Judge blames fight on boys behaving badly

Alicia Fabbre

Everyone had a few drinks. Words were exchanged. Then the fighting started.

In the end, one man was beaten - nearly to death - and another had been punched in the face.

And it all began after one man, the same who was beaten, drove his car into one of the others'.

Calling it a case of "boys behaving badly" Kane County Judge James Doyle Tuesday chastised everyone involved in last summer's downtown St. Charles fight - but cleared the three men charged of the most serious charges.

Benjamin Zeitz, 26, of batavia and Elburn residents Jason Pavlak, 24, and Matthew Richardson, 24, were charged with felony aggravated battery, criminal damage to property and mob action.

The three, cleared of the aggravated battery charges, were accused of beating Jonathon Nuyen and Todd Henry, both of Aurora. Nuyen was in a coma for nine days after the fight.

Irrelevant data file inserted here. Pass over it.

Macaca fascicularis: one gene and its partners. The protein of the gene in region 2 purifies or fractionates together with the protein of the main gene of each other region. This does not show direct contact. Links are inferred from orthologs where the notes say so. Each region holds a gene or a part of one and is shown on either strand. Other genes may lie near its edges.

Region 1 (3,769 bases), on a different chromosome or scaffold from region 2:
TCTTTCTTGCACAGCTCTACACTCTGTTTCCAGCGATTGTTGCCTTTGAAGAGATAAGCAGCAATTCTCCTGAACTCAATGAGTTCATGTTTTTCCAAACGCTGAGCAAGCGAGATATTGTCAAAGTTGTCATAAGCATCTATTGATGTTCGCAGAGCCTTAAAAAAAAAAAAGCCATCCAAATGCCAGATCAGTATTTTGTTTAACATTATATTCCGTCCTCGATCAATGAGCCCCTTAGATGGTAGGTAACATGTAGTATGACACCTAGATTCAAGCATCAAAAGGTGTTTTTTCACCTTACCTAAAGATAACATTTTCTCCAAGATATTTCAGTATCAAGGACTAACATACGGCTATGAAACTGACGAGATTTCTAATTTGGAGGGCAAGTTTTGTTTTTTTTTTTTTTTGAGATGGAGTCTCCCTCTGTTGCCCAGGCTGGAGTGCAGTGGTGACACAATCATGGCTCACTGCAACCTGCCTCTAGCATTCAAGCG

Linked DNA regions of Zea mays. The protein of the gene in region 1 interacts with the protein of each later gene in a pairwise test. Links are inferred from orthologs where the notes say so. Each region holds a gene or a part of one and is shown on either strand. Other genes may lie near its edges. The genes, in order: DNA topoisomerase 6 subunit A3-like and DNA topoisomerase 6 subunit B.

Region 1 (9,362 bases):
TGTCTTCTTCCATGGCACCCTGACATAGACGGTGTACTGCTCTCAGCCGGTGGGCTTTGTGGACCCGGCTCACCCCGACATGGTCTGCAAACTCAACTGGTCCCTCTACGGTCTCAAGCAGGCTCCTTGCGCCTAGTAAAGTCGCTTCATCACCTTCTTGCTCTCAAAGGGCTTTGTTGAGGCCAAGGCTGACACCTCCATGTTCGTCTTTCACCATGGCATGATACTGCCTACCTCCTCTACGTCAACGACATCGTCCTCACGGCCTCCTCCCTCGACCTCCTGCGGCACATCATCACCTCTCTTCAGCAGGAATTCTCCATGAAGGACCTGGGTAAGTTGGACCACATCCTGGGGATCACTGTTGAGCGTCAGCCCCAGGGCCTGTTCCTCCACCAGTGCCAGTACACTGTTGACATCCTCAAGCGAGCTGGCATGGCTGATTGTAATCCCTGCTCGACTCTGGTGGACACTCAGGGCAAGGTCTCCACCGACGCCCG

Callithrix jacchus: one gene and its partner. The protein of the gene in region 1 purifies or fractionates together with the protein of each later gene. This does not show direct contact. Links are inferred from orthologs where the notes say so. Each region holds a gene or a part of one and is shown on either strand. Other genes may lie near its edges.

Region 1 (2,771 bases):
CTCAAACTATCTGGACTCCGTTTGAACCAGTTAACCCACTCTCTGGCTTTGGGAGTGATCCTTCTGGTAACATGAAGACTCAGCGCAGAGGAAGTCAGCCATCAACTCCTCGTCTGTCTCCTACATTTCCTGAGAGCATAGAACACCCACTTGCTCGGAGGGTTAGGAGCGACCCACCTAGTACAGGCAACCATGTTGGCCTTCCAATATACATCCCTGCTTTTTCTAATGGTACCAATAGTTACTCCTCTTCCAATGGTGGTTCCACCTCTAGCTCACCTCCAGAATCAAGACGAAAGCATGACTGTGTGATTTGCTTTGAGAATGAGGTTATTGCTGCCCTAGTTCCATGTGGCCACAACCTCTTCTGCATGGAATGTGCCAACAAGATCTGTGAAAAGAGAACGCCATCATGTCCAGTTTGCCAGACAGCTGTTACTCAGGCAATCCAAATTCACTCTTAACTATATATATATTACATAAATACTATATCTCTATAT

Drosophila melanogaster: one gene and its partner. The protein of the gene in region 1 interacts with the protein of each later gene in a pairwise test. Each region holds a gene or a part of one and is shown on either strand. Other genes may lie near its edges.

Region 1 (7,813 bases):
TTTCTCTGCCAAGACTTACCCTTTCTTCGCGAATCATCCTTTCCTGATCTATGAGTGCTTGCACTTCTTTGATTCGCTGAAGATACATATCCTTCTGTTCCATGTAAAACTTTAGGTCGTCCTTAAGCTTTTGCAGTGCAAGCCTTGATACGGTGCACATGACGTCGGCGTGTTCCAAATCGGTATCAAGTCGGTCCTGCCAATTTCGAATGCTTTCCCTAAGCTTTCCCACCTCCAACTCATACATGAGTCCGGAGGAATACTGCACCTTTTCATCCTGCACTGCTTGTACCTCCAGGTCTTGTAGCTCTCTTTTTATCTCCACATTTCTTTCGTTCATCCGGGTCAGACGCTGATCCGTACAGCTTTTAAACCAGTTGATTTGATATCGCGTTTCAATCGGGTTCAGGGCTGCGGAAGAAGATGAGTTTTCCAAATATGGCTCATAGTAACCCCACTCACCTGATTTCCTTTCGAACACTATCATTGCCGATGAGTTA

"All five had too much alcohol and too much testosterone. ...Everyone was behaving badly in this case," Doyle said.

During closing arguments, defense attorney David Camic argued Special Prosecutor James Guagliardo didn't adequately prove the parking lot the fight took place in was a "public way" - one of the requirements needed to charge aggravated battery.

Doyle found Richardson guilty of misdemeanor criminal damage to property and battery for damaging Henry's car and punching him. Doyle also found Zeitz guilty of felony criminal damage to property for breaking a window on Henry's car and denting the door.

Doyle dismissed charges involving the fight with Nuyen, saying Nuyen provoked themen when he returned to the parking lot after hitting Pavlak with his car.

"I don't believe for one moment that he withdrew from the fight," Doyle said.

Pavlak could be given court supervision or as much as a year in jail for the misdemeanors.

Zeitz could face three years in prison.

Nuyen and Henry have filed a civil lawsuit seeking more than $50,000 in damages from the three men for the fight.